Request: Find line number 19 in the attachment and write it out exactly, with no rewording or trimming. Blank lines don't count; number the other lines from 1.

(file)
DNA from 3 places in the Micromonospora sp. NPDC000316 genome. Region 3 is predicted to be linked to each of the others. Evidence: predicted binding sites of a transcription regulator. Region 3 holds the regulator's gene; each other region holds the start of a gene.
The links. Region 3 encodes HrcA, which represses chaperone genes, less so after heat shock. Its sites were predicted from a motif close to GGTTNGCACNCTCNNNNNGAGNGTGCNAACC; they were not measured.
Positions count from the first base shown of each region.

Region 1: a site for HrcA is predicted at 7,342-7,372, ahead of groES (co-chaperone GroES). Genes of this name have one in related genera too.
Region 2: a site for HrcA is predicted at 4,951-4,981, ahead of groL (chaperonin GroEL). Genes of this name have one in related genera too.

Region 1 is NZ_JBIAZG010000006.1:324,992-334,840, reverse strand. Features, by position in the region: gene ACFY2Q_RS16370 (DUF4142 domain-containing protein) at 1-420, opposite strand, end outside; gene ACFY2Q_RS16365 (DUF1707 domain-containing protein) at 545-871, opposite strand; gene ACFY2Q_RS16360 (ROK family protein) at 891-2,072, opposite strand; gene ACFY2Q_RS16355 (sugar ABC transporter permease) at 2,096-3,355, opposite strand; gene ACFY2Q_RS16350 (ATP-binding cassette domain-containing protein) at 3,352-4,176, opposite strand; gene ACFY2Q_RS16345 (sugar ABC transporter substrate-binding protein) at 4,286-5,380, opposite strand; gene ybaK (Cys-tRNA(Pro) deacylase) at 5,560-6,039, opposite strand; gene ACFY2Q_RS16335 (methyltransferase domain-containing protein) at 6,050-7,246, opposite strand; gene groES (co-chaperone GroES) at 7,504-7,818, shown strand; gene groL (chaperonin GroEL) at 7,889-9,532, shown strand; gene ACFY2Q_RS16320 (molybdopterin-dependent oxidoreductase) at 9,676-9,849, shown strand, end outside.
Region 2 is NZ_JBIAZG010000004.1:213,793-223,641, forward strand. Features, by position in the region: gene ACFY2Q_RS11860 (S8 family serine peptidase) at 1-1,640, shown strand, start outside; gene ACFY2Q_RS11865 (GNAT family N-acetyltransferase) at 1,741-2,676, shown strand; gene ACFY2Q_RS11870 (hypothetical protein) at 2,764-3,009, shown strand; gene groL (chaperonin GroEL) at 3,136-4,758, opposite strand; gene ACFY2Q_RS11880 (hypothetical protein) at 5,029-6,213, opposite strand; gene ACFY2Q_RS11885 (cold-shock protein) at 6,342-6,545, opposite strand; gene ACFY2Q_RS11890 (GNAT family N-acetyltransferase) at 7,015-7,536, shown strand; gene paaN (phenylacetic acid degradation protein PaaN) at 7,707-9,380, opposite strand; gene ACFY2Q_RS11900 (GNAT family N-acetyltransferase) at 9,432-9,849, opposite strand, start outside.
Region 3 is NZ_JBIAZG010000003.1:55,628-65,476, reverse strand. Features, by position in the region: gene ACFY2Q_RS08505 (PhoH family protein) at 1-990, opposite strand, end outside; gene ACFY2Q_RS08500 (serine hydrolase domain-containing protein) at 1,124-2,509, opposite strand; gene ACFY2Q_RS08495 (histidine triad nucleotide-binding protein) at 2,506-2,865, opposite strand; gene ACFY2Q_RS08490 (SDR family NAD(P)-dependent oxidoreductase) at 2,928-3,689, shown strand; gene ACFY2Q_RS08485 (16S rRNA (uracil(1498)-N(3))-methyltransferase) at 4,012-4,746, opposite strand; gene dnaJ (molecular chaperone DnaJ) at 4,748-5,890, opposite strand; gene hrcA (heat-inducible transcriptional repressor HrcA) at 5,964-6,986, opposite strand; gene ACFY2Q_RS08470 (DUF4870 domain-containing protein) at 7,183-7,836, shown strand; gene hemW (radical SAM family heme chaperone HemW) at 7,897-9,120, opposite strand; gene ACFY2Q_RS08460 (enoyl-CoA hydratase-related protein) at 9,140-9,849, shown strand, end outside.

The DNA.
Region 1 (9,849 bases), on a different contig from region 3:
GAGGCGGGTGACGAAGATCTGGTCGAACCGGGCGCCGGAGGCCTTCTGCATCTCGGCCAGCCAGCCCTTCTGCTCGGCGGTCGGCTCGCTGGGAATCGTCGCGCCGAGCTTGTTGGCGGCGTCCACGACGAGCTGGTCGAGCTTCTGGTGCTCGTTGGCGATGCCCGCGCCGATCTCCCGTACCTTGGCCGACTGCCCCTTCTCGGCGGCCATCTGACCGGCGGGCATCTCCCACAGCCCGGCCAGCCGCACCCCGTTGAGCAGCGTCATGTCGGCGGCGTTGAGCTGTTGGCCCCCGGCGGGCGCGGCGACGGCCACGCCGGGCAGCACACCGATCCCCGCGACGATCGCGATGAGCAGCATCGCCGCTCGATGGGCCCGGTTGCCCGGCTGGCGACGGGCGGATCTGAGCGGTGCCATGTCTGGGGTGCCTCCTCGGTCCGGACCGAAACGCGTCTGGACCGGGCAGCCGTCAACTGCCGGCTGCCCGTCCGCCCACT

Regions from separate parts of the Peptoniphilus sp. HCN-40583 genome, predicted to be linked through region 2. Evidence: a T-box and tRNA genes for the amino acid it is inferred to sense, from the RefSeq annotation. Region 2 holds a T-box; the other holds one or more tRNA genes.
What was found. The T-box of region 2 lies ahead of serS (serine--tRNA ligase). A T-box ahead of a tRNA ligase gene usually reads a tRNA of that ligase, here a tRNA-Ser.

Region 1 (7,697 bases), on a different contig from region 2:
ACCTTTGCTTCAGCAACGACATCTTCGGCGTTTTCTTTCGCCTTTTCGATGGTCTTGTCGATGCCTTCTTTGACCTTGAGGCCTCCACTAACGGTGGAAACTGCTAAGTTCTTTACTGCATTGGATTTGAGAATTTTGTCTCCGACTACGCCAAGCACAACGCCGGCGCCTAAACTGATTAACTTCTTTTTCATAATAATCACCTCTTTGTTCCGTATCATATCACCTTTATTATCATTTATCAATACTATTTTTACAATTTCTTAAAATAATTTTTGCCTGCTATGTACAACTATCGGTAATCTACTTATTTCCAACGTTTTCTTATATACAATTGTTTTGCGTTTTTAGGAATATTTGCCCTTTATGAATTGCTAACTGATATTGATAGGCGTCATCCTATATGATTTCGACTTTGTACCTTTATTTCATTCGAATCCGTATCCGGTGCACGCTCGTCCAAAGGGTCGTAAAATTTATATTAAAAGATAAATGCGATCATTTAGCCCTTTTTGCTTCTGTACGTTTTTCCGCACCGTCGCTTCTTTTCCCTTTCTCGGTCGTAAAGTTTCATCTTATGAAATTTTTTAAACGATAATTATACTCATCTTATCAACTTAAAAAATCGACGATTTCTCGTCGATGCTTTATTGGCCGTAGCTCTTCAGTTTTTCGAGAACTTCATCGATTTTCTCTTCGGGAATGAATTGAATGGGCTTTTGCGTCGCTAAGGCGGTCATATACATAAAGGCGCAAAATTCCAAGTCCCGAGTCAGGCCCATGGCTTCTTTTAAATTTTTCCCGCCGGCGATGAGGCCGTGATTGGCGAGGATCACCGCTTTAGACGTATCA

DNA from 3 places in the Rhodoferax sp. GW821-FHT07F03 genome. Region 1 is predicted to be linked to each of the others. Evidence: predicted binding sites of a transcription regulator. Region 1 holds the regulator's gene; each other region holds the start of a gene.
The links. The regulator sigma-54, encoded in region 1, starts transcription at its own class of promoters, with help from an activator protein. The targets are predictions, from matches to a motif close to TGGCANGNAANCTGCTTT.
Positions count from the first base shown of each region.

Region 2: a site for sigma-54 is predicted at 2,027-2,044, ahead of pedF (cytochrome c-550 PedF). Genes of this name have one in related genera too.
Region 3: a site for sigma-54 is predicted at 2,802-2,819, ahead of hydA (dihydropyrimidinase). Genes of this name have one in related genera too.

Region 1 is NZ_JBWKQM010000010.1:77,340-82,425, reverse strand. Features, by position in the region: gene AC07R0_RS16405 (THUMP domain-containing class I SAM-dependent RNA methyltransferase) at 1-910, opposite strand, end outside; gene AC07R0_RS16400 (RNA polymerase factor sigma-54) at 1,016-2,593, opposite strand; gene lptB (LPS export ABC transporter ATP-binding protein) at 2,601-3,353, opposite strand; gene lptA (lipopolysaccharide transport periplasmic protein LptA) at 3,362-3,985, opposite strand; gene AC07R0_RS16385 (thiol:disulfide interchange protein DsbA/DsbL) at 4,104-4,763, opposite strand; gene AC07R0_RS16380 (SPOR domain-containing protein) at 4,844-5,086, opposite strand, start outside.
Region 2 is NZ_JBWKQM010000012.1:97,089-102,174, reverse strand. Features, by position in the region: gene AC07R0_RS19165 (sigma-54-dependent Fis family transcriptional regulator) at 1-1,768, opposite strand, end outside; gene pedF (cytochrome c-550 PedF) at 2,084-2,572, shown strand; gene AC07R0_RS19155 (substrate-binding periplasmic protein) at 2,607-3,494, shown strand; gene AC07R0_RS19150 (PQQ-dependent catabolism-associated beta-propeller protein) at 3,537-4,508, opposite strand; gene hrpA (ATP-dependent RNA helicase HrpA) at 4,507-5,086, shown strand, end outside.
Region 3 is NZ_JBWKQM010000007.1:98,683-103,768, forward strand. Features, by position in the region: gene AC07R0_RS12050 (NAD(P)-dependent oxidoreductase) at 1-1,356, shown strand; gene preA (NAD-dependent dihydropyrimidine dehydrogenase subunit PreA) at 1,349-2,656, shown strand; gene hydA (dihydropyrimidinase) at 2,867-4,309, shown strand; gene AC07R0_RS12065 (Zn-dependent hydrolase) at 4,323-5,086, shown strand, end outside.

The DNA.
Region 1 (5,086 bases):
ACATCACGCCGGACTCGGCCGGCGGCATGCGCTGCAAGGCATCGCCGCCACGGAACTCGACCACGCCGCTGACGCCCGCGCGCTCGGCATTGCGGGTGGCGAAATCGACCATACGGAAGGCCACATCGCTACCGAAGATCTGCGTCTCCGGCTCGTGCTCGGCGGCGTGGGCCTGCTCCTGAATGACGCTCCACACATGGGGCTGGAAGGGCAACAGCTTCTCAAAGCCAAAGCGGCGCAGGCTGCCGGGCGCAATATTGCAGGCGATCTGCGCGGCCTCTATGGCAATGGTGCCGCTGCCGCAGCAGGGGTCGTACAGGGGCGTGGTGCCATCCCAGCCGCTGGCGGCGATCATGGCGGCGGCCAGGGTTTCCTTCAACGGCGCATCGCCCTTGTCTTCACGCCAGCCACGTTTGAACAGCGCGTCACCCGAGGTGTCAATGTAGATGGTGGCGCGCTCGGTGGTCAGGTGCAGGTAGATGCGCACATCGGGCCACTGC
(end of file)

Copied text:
Region 2: a site for sigma-54 is predicted at 2,027-2,044, ahead of pedF (cytochrome c-550 PedF). Genes of this name have one in related genera too.